According to the Bank of England, each year since 2010, £23 billion of foreign money has poured into the London property market. One would think that this is a good thing for the economy, but most of these foreign buyers have never been to London, or at least have no intention of spending any time here.
It’s all about the preservation of wealth. The residents of unstable oil-rich countries fear the Arab Spring. The residents of China and Russia fear their governments. All are looking for stability. It has become the fashion to “park” money in London. It’s what wealthy people do when they don’t trust the banks, they “park” their money through the purchase of an asset, as a store of value. In this regard, the London property market has become a gynormous piggy bank.
In 2011, Regent Street was valued by The Crown Estate at £2bn. Each year a multiple of over 11.5 times this in ordinary homes is being snapped up. That’s the equivalent, each single year, of Oxford Street, The Strand, Fleet Street, High Holborn, Trafalgar Square, High St Kensington, Old Bond Street, Berkeley Square, Park Lane and Knightsbridge, and more. That’s just one year.
The reason government is doing nothing about this, is because the economy has been so delicate for the last three years, and the question of whether we are in or out of recession have been so finite, that any short term economic activity has been welcomed.
Far from rebalancing the economy, this government are just desperate to fend off the calls for a Plan B. Far from building a long term prosperity, they are trading the benefit of short term finance, for long term misery. This chancellor, who once accused Gordon Brown of being “dishonest” with the British people, is now covering the tracks of his own failure, fully in the knowledge that a future government will be forced to clear up the mess.
The dividing lines between Labour and the Conservative Party is clear. We believe the state has a role to play in building a better society, they believe that the market is supreme in every regard. We believe that government can guide or regulate the market as and when it becomes destructive. They do not.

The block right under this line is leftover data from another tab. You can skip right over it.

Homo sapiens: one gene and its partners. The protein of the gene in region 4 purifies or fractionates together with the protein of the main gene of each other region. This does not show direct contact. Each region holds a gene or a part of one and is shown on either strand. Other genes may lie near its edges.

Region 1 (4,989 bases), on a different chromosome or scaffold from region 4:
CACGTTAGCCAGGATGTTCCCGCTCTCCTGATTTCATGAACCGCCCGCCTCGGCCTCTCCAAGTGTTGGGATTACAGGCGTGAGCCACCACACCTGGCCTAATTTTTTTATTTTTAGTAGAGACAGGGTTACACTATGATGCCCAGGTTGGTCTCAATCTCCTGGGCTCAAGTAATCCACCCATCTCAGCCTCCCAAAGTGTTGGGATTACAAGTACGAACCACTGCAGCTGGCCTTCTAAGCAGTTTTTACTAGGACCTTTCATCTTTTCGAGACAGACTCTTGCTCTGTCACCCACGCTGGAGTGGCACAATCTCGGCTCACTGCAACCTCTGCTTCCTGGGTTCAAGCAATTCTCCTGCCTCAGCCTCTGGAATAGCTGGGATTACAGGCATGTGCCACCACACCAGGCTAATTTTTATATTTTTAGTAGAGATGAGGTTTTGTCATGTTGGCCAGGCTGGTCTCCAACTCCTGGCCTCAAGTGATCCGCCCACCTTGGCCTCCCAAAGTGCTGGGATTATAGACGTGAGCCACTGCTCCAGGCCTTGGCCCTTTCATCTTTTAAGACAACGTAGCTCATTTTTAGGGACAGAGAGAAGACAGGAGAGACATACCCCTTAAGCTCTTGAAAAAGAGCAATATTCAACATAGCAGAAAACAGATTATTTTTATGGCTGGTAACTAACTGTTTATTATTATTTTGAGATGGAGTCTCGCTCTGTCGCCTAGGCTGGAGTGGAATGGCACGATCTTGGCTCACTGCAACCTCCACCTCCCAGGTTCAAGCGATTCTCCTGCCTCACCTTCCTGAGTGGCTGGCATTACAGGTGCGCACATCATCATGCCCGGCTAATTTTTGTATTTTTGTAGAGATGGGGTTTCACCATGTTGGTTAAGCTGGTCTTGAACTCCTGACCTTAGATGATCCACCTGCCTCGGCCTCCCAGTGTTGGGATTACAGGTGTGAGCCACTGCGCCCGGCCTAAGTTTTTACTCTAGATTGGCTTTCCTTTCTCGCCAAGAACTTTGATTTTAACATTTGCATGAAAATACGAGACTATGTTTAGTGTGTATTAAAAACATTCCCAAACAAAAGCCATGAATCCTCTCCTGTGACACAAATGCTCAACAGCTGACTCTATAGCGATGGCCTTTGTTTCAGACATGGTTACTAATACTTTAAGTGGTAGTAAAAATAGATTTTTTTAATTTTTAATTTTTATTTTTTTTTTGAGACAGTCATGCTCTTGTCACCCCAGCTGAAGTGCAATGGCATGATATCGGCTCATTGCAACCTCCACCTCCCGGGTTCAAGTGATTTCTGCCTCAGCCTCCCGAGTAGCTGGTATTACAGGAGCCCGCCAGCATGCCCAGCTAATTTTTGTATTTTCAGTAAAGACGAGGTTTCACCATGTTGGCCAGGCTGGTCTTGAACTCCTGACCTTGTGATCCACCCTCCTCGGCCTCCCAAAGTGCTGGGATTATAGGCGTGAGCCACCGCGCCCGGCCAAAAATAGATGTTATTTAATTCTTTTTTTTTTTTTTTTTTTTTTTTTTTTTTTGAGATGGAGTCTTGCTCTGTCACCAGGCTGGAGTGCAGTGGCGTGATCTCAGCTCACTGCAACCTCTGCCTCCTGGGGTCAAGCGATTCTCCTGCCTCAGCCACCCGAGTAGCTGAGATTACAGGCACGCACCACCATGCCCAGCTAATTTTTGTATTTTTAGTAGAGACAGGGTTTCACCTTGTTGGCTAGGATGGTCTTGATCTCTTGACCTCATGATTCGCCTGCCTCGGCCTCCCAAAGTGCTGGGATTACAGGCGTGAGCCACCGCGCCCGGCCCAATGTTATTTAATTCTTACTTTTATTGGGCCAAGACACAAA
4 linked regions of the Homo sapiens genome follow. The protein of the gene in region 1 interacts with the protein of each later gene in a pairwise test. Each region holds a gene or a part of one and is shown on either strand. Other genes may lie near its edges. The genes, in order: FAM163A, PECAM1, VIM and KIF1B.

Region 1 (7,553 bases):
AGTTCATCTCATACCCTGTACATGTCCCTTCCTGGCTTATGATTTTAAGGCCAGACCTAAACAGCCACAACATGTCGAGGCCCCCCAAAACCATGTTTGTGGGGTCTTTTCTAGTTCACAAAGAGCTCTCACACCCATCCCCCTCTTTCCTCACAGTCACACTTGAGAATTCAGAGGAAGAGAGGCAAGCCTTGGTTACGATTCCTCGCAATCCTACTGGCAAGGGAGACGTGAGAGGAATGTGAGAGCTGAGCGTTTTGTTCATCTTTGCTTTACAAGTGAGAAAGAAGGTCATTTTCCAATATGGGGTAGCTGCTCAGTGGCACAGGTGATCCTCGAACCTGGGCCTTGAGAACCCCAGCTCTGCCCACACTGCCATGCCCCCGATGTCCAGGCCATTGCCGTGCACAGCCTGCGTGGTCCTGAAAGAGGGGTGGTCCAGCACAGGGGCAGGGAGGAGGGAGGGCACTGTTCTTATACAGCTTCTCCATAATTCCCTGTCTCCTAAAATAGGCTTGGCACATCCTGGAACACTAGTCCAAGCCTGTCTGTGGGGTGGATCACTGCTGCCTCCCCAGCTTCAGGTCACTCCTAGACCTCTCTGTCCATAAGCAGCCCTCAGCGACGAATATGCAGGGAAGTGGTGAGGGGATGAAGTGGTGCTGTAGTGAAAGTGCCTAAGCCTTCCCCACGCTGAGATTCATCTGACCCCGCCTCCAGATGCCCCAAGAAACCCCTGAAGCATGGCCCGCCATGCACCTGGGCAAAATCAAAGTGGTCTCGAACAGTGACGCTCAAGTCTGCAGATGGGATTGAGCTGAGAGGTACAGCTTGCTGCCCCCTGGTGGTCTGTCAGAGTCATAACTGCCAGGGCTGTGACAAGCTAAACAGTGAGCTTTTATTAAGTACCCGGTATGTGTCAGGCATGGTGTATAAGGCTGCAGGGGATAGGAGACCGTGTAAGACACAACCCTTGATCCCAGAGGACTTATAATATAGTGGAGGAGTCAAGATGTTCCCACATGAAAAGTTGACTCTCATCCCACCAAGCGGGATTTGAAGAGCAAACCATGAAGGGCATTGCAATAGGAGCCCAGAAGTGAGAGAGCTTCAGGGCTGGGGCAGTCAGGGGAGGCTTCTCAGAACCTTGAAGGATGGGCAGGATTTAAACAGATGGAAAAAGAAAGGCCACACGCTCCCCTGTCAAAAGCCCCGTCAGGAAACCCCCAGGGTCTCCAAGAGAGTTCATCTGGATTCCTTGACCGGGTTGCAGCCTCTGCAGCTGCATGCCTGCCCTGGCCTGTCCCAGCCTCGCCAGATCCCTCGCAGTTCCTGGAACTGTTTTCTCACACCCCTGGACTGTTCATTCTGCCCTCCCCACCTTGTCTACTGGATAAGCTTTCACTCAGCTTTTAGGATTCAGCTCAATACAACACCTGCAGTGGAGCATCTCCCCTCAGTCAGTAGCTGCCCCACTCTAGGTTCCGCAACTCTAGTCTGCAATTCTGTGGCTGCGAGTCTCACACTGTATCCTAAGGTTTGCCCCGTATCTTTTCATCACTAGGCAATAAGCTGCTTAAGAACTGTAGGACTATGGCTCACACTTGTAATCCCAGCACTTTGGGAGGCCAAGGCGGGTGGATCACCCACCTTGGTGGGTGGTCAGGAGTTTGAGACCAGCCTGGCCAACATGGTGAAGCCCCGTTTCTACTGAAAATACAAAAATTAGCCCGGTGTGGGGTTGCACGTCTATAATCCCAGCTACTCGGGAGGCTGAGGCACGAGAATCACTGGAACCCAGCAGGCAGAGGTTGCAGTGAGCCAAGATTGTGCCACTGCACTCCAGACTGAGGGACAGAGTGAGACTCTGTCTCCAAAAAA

In this case, the destruction is due to the sheer scale of housing that is being taken out of productive use. The situation has got so bad that even the bankers are being edged into poorer districts. This then bumps the next social class into the next district and so on. In my area of Tower Hamlets, period housing used to be priced at a premium, but as prices push against the ceiling of affordability, the prices of ex-council flats are coming into line with the Victorian terrace.
This phenomena has been building since 2008, and is set to continue and expand with ever greater destruction. Houses in Knightsbridge have risen so much that they are now 45% higher than in 2007.
As prices rise and foreigners become excited by their returns, more money pours into the market causing more housing inflation. If this speculative bubble were caused by the British population then there would be some constraints imposed by the size and the wealth of the native population, however, we are talking about massively greater forces at work.
As China pushes ahead with a sweeping plan to move 250 million rural residents into newly constructed towns and cities, the wealth of the developing world will grow exponentially. |Is it our role to give up our housing needs in order that they can have a vessel for their savings? If so, is the logical conclusion to all this that we cannot house ourselves due to properties being held empty in massive speculative bubble of foreigners? VIDEO
We keep reading polling that tells us this is not a major issue to the electorate, but that is the reason why Labour should be hammering the message home. Ever since George Osborne’s economic policies failed, we’ve seen increasingly dangerous long-term problems being created by a government who are only concerned with securing their own jobs. They will continue to do so until the Labour persuades the nation of their folly and creates a consensus for restrictions on foreign purchasing of London housing.